We cannot verify your location
Browse Book and Journal Content on Project MUSE

Pana O`ahu

Sacred Stones, Sacred Land

Jan Becket & Joseph Singer

Publication Year: 2000

Few regions of the United States can equal the high concentration of endangered ancient cultural sites found in Hawaii. Built by the indigenous people of the Islands, the sites range in age from two thousand to two hundred years old and in size and extent from large temple complexes serving the highest order of chiefs to modest family shrines. Today, many of these structures are threatened by their proximity to urban development. Sites are frequently vandalized or, worse, bulldozed to make way for hotels, golf courses, marinas, and other projects. The sixty heiau photographed and described in this volume are all located on Oahu, the island that has experienced by far the most development over the last two hundred years. These captivating images provide a compelling argument for the preservation of Hawaiian sacred places. The modest sites of the maka‘ainana (commoners)—small fishing, agricultural, craft, and family shrines—are given particular attention because they are often difficult to recognize and prone to vandalism and neglect. Also included are the portraits of twenty-eight Hawaiians who shared their knowledge with archaeologist J. Gilbert McAllister during his survey of Oahu in the 1930s. Without their contribution, the names and histories of many of the heiau would have been lost. The introductory text provides important contextual information about the definition and function of heiau, the history of the abolition of traditional Hawaiian religion, preservation issues, and guidelines for visiting heiau.

Published by: University of Hawai'i Press

Title Page, Copyright

pdf iconDownload PDF (239.4 KB)


pdf iconDownload PDF (42.9 KB)
p. vii-vii

read more


pdf iconDownload PDF (69.5 KB)
pp. viii-x

The purpose of this book is to record for future generations, as accurately and in as beautiful a light as possible, the remains of the ancient sacred sites on the island of O‘ahu. These structures were the works of the indigenous people...

read more


pdf iconDownload PDF (93.7 KB)
pp. xi-xv

This documentary project took shape as the H-3 Freeway was making its way out of Ha‘ikü Valley, around Pu‘ukeahiakahoe, approaching Kukuiokäne Heiau in the Ko‘olaupoko...


pdf iconDownload PDF (79.1 KB)
pp. xvi-xviii

read more


pdf iconDownload PDF (136.3 KB)
pp. xix-xxxi

Nearly two hundred years after the ending of the ‘ai kapu12 and with it the formal structure of Hawaiian religion, heiau remain an important part of Hawaiian culture.13 Despite current efforts of Hawaiians to record, preserve, and use these...

Map of O‘ahu

pdf iconDownload PDF (90.4 KB)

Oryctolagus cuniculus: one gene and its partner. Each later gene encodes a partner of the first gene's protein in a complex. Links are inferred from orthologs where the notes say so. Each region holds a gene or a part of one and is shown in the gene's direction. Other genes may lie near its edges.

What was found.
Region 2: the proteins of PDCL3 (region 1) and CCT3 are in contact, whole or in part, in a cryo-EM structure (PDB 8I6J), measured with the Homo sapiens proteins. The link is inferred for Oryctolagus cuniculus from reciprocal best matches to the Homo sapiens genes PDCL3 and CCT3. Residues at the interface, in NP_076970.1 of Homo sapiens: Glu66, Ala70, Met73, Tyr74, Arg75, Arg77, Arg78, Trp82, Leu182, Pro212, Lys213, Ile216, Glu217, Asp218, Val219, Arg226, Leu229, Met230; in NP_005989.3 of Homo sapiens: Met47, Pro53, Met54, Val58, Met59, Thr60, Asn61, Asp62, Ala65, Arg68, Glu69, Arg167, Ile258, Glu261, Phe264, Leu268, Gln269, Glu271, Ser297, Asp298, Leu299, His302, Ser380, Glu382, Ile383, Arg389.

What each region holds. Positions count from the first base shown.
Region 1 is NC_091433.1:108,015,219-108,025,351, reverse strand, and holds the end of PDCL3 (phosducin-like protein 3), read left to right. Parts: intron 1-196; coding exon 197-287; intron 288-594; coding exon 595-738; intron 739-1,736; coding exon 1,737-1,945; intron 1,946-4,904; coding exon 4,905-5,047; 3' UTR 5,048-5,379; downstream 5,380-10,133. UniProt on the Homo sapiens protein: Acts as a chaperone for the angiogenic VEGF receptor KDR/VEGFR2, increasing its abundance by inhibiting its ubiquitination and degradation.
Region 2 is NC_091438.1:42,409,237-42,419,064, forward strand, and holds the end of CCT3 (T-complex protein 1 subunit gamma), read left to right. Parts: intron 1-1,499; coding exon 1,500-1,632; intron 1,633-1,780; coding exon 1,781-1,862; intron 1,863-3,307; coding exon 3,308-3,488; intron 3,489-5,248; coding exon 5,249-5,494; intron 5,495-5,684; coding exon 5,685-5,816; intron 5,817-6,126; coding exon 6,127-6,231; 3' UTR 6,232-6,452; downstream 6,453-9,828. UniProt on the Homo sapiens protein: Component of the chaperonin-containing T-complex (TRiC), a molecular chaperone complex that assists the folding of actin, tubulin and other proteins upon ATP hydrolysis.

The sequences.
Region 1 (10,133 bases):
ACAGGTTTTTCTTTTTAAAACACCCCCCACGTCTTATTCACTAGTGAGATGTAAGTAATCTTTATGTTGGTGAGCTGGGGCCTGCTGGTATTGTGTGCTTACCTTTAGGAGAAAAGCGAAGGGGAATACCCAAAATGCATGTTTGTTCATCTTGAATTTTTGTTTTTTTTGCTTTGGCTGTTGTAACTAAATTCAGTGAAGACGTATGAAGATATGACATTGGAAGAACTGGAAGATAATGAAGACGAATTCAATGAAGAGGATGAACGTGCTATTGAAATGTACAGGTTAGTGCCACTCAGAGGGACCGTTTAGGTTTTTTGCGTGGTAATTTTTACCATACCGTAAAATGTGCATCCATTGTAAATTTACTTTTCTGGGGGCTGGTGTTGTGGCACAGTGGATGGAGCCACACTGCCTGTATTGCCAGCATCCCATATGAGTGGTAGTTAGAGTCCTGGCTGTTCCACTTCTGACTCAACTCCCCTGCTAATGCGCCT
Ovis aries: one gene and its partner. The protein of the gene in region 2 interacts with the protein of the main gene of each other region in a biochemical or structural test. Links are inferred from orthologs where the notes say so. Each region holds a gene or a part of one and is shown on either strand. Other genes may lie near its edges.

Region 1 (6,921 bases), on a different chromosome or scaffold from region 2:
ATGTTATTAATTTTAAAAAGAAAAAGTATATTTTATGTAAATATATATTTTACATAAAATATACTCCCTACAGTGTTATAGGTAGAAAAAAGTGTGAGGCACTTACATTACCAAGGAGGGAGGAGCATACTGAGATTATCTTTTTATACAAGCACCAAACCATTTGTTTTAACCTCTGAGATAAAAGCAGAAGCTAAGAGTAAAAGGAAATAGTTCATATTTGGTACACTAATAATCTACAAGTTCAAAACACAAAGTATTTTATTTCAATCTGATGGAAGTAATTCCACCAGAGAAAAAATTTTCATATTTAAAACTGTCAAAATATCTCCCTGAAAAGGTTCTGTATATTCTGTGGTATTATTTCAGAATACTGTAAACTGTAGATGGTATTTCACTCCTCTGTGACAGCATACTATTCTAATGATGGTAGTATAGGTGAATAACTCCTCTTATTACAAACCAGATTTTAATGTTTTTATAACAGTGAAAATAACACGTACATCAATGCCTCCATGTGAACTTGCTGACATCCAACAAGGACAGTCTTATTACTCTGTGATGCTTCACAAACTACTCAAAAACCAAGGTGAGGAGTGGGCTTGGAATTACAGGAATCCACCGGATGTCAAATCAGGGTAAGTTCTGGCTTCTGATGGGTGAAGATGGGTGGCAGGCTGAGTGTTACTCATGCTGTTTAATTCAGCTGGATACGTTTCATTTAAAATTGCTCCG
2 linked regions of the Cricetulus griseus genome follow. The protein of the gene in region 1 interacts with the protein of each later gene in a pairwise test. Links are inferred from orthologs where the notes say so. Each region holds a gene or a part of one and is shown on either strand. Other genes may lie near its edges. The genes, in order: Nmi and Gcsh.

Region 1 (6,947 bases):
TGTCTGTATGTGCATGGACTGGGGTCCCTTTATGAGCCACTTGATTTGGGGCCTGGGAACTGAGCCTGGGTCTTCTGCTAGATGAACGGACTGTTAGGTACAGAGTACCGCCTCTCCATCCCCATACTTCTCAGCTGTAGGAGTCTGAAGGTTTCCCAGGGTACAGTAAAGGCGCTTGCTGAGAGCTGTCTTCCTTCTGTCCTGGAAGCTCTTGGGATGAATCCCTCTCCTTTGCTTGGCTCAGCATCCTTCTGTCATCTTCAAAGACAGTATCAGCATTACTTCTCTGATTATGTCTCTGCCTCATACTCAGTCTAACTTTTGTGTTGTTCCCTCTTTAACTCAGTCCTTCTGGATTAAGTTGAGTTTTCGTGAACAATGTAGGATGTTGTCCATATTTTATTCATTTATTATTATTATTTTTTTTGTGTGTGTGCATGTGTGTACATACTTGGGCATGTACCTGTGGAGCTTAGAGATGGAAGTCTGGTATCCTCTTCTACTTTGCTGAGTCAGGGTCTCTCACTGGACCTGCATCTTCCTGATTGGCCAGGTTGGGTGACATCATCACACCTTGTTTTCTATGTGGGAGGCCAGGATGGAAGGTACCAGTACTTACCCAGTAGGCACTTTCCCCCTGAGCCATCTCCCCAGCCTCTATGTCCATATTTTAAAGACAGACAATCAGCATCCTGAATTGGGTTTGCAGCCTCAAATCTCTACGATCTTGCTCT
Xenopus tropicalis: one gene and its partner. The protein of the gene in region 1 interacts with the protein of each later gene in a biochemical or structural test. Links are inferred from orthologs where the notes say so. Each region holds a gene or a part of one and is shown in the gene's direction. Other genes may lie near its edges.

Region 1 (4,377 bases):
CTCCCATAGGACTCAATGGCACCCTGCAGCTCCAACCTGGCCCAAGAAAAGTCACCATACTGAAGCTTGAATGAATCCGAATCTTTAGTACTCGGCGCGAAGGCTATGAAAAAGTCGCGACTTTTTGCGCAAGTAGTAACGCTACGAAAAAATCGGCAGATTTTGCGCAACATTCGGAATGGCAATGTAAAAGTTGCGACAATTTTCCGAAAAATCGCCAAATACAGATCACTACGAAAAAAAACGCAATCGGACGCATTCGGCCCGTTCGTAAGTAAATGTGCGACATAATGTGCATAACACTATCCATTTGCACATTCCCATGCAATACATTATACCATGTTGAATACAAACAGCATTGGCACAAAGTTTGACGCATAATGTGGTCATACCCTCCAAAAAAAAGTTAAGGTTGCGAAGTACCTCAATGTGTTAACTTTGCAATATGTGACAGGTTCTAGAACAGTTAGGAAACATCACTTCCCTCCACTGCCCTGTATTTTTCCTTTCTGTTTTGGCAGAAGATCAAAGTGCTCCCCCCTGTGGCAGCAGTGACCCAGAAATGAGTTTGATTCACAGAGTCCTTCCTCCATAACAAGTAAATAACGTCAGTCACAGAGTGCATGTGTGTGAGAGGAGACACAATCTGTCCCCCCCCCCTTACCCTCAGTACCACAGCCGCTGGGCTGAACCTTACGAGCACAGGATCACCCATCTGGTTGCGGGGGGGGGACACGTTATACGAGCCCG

pp. xxxii-xxxiv

read more


pdf iconDownload PDF (2.6 MB)
pp. 1-32

Only six ahupua‘a (land divisions) formed the pre-Mähele Kona District: Moanalua, Kahauiki, Kalihi, Kapälama, Honolulu, and Waikïkï. The largest ahupua‘a, Waikïkï, stretched approximately from Makiki to Maunalua...

read more


pdf iconDownload PDF (2.3 MB)
pp. 33-58

The largest district, ‘Ewa, also encompasses the widest coastal plain on O‘ahu. Much of its coastal area is an emerged seabed formed of coral in the Pleistocene era, when sea levels...

read more


pdf iconDownload PDF (2.3 MB)
pp. 59-84

The Wai‘anae District in pre-Mähele days extended south from the leeward slopes of the Wai‘anae Range toward the ‘Ewa District, and west toward the leeward coast. It included a long...

read more


pdf iconDownload PDF (2.0 MB)
pp. 85-108

he district of Waialua was large, encompassing about seventy-eight square miles, including fourteen ahupua‘a. According to legend, Waialua— which might mean “doubly disgraceful”—arose...

read more


pdf iconDownload PDF (2.0 MB)
pp. 109-126

The northern Ko‘olauloa District, backed by low mountains, has a relatively dry climate. However, in ancient times it supported spring-fed lo‘i kalo (taro terraces) in certain areas, such as the place...

read more


pdf iconDownload PDF (3.3 MB)
pp. 127-164

Ko‘olaupoko and Ko‘olauloa Districts are often described as a unified land area owing to their similar topography of high-peaked mountains, deep valleys, wide and fertile coastal plains, and...


pdf iconDownload PDF (93.3 KB)
pp. 165-170

Glossary of Proper Names

pdf iconDownload PDF (88.0 KB)
pp. 171-173

Glossary of Hawaiian Terms

pdf iconDownload PDF (112.3 KB)
pp. 174-178


pdf iconDownload PDF (111.9 KB)
pp. 179-181


pdf iconDownload PDF (70.5 KB)
pp. 182-185


pdf iconDownload PDF (63.2 KB)
p. 186-186

E-ISBN-13: 9780824863845
Print-ISBN-13: 9780824823054

Publication Year: 2000

Research Areas


UPCC logo

Subject Headings

  • Hiking -- Hawaii -- Oahu -- Guidebooks.
  • Oahu (Hawaii) -- Guidebooks.
  • You have access to this content
  • Free sample
  • Open Access
  • Restricted Access